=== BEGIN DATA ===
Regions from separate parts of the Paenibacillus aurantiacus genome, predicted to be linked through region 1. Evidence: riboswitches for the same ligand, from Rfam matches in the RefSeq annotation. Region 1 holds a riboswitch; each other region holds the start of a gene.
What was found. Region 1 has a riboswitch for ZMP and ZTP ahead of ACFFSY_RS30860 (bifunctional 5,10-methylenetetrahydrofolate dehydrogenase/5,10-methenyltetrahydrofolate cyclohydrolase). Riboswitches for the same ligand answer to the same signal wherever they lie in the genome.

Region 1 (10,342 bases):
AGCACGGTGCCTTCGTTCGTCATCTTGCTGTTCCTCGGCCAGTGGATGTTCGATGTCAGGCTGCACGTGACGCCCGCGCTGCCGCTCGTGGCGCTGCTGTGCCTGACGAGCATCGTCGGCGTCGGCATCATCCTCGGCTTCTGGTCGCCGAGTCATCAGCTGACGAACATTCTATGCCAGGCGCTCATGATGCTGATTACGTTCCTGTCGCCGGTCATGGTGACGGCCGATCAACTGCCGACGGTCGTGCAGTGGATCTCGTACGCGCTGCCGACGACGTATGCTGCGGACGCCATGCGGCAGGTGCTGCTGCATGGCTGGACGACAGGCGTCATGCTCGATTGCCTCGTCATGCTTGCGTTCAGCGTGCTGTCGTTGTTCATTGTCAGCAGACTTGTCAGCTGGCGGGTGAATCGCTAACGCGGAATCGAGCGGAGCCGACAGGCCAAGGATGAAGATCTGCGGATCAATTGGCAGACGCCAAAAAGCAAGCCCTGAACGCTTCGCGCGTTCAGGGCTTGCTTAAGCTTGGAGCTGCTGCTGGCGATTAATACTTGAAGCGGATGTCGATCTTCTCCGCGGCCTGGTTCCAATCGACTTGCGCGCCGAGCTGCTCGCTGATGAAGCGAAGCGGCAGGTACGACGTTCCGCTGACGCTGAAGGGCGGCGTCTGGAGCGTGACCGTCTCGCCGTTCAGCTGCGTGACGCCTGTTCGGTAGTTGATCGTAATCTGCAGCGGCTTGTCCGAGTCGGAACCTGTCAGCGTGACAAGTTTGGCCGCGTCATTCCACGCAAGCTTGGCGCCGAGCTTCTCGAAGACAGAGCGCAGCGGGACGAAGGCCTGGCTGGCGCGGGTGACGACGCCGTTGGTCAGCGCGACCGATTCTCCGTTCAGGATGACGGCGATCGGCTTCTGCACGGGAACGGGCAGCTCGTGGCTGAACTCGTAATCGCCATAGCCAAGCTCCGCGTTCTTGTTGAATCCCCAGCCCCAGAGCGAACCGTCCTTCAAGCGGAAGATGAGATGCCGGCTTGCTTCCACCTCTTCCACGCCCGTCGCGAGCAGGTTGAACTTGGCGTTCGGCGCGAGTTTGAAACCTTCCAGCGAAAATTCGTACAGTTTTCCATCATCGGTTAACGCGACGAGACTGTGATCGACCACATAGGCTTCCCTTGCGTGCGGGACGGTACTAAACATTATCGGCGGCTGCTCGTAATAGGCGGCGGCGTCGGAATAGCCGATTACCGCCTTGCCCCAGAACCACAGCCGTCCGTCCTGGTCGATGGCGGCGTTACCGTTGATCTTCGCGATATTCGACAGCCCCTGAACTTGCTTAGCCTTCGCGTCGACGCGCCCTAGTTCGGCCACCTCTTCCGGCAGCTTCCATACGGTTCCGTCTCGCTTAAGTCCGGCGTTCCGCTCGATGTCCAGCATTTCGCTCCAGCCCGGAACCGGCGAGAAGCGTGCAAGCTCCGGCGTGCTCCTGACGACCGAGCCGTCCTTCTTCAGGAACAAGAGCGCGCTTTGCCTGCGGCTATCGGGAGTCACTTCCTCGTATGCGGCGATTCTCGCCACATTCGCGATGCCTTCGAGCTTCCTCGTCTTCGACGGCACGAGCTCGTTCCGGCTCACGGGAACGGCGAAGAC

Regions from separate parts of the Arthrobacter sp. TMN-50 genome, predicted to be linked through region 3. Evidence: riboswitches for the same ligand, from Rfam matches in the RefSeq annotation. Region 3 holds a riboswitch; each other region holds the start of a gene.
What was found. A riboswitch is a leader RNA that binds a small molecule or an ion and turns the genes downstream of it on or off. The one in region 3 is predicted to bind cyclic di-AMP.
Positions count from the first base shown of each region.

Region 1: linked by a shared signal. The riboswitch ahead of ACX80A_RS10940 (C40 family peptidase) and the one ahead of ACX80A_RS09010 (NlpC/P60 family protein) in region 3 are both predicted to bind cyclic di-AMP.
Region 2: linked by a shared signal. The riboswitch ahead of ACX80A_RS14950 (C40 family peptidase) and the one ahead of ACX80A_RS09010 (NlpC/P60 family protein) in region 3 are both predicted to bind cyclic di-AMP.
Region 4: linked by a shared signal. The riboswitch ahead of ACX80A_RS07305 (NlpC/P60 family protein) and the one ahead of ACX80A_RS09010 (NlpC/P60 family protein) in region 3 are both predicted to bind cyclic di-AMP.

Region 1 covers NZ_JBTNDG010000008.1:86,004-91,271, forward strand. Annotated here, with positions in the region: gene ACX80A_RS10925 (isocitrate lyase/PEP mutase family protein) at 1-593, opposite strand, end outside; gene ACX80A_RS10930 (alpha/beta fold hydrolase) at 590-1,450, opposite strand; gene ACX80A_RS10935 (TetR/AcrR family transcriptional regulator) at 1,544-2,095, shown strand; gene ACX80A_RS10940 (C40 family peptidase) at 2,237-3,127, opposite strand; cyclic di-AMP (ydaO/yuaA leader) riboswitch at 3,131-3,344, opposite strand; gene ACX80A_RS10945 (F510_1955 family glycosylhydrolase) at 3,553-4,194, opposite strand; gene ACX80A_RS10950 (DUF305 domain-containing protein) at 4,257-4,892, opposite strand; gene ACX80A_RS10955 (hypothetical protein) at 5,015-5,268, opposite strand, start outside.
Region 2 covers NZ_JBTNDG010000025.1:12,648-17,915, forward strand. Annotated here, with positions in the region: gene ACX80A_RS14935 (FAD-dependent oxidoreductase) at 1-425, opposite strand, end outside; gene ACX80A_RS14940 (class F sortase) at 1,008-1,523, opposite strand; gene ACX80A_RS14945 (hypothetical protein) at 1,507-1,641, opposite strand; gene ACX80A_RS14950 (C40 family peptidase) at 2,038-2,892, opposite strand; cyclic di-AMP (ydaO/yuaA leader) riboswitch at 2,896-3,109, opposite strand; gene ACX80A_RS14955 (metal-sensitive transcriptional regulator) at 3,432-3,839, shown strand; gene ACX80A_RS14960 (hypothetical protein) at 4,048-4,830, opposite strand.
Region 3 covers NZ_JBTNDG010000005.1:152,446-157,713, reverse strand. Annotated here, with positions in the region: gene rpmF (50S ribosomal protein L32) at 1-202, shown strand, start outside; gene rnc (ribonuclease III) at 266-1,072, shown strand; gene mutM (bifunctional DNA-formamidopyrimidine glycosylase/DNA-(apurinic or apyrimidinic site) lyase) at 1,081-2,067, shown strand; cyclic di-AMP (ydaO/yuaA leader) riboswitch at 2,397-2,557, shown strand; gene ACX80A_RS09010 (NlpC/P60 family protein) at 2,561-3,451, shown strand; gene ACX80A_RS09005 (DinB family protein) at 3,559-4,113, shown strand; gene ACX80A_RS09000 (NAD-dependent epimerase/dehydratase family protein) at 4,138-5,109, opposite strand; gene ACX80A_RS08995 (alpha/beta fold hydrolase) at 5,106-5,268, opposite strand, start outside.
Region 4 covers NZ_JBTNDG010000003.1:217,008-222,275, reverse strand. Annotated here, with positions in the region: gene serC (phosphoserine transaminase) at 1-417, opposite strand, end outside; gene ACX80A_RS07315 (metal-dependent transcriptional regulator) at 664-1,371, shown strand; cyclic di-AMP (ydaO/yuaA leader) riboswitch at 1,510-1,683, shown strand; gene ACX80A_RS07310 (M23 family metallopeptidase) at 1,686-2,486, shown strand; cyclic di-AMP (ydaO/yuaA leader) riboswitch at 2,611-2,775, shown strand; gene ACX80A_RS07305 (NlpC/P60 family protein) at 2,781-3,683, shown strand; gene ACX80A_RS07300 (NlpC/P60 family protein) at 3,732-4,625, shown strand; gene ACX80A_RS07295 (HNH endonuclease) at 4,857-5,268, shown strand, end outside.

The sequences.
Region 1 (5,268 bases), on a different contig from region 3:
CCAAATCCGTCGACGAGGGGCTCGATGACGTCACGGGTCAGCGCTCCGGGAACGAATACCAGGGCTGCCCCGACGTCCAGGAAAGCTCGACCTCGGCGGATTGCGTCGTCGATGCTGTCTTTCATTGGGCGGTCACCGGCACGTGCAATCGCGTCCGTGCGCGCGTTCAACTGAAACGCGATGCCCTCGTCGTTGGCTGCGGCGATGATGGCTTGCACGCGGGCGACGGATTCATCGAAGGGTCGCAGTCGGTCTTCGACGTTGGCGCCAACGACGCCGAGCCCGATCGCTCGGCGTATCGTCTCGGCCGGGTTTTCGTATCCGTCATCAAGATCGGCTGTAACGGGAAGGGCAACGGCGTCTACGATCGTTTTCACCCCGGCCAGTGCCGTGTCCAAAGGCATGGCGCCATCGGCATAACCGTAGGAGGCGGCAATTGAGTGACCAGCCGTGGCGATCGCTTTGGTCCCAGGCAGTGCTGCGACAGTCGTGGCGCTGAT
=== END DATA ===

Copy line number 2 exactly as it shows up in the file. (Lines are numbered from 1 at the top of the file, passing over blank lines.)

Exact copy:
What was found. Region 1 has a riboswitch for ZMP and ZTP ahead of ACFFSY_RS30860 (bifunctional 5,10-methylenetetrahydrofolate dehydrogenase/5,10-methenyltetrahydrofolate cyclohydrolase). Riboswitches for the same ligand answer to the same signal wherever they lie in the genome.